Vox Political: 70,000 Indian Mullahs Sign Petition against Terrorism and ISIS

December 15, 2015

Amid the slew of bad news, this is very optimistic news indeed. Mike put up an article yesterday over at Vox Politcal about a report in the Independent that 1.5 million Muslims, including 70,000 members of the ulema – the Islamic clergy, had signed a petition organised by the Dargah Aalah Hazrat condemning ISIS, al-Qaeda and the Taliban. The people signing the petition were pilgrims attending the Urs festival at the shrine of a local Sufi saint near the city of Ajmer in Rajasthan.

Mike writes

But the truth is, these people could deal the terrorists a far more bitter blow than any air strike. They are taking away the terrorists’ assumed legitimacy.

Daesh wants people around the world to believe that it is an Islamic organisation, and that true Muslims not only should, but will support it.

But here are one and a half million of them – admittedly in India – who won’t accept anything of the sort.

This could cripple Daesh’s recruitment of cannon fodder – or perhaps I mean radicalised fighters. No, cannon fodder is more appropriate.

Read the full article at: http://voxpoliticalonline.com/2015/12/14/70000-indian-muslim-clerics-issue-fatwa-against-terror-groups/

I hope Mike’s right. The ulema are Islam’s religious leaders, and they can play a powerful role in forming Muslim popular opinion, and in providing or denying legitimacy to national governments. The obvious example of this is the Islamic Revolution in Iran in 1979. Even before then, back in the early part of the century, the Islamic clergy were able to mobilise a mass campaign against what they viewed as British imperialist domination. I’ve forgotten the precise details, but part of the grievance was about British economic domination through the tobacco industry. One of the Muslim scholars then denounced baccy as un-Islamic, with the result that nearly everybody in the country stopped smoking overnight. Tobacco profits fell, and the British government had to climb down on that particular point.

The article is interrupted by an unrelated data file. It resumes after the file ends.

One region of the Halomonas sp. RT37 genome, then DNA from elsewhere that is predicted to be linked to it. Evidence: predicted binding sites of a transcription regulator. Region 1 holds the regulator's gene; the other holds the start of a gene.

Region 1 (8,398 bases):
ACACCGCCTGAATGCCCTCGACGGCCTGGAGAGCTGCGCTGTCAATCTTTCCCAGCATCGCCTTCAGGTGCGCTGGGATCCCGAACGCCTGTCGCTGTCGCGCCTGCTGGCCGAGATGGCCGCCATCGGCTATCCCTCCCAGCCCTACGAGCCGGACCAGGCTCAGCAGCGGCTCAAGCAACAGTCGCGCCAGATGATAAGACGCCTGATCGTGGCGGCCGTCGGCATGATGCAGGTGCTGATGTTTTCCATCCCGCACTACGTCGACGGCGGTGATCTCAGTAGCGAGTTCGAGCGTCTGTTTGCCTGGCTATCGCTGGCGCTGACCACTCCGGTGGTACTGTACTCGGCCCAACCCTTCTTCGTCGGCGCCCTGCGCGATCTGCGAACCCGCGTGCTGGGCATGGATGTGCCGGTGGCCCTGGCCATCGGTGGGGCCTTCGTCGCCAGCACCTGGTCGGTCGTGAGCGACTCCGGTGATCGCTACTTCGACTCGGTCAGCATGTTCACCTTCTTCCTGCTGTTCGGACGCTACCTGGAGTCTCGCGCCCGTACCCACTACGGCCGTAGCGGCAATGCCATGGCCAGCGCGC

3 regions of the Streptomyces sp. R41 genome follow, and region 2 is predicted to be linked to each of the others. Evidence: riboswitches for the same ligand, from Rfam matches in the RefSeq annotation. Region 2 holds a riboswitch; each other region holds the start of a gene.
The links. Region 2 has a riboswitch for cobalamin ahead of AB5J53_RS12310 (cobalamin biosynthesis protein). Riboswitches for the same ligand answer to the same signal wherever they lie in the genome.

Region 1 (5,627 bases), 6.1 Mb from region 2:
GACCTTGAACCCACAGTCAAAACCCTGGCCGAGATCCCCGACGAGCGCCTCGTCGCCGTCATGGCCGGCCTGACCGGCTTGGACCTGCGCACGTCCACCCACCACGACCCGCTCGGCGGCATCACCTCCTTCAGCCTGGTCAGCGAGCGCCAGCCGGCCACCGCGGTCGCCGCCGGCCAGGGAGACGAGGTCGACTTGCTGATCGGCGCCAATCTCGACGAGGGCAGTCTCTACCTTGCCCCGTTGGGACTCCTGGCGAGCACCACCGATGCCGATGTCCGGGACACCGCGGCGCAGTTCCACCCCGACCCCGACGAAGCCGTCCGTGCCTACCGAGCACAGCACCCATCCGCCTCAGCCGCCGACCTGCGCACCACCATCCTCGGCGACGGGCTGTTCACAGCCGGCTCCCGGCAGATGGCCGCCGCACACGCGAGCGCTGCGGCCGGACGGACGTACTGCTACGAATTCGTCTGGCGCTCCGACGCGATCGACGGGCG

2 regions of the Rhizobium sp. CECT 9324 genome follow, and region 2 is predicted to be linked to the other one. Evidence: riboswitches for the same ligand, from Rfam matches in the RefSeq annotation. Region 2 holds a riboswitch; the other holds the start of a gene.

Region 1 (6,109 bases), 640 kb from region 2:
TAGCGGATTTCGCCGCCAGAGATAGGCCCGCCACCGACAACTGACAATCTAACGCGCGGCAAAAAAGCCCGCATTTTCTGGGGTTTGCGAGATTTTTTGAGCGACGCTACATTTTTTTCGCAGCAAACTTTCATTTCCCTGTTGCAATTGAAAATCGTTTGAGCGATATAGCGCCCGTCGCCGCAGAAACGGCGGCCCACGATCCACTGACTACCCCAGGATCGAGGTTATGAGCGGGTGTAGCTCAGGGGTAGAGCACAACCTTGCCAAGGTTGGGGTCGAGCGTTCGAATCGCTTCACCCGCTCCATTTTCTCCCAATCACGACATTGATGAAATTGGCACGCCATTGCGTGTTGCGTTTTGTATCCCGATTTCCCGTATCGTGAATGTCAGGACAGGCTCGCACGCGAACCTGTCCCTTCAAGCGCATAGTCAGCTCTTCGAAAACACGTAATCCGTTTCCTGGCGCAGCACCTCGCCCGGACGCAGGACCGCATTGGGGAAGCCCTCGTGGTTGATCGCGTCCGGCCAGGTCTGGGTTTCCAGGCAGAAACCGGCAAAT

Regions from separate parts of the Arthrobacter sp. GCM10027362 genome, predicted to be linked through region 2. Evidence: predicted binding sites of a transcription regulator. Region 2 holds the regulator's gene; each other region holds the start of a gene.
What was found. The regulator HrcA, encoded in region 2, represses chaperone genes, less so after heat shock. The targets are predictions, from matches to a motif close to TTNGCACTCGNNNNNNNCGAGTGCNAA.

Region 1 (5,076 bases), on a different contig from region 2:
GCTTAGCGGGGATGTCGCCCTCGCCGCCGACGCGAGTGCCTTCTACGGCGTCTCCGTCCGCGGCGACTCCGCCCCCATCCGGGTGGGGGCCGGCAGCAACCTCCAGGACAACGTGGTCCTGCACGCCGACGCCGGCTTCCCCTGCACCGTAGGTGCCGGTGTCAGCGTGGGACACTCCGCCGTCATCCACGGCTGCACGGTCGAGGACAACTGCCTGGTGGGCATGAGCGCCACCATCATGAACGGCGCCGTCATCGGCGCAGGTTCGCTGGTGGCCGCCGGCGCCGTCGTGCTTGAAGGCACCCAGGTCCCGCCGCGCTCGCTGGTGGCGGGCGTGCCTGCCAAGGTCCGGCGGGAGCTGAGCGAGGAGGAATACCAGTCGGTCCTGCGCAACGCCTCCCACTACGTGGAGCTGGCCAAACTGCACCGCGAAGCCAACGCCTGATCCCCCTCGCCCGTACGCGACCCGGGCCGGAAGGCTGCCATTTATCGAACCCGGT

I’ve put up several pieces already on how most ISIS fighters actually have only a very superficial understanding of Islam. My guess is that this also extends to a segment of the leadership. Mullah Omar, the spiritual leader of the Taliban, for example, has been reported as having no theological training. Despite the name, he’s not a ‘mullah’, the Iran term for a member of the clergy. At least, he isn’t formally.

As for cannon fodder, my guess is that’s exactly how the upper echelons of ISIS, the Taliban and al-Qaeda regard their followers. The mass use of suicide bombing by Muslims in recent conflicts began with the Ayatollah Khomeini in Iran during the Iran-Iraq War. He bought a load of cheap keys, and in a ceremony gave them out to the suicide troops on the front, telling them that they were the keys to the kingdom of heaven. I’m not sure, but I think at least some of the soldiers were young boys. During the war the Iranians were reduced to using kids as young as 14. I know Muslims, who are very unimpressed and disillusioned by this shabby deception on the part of the government.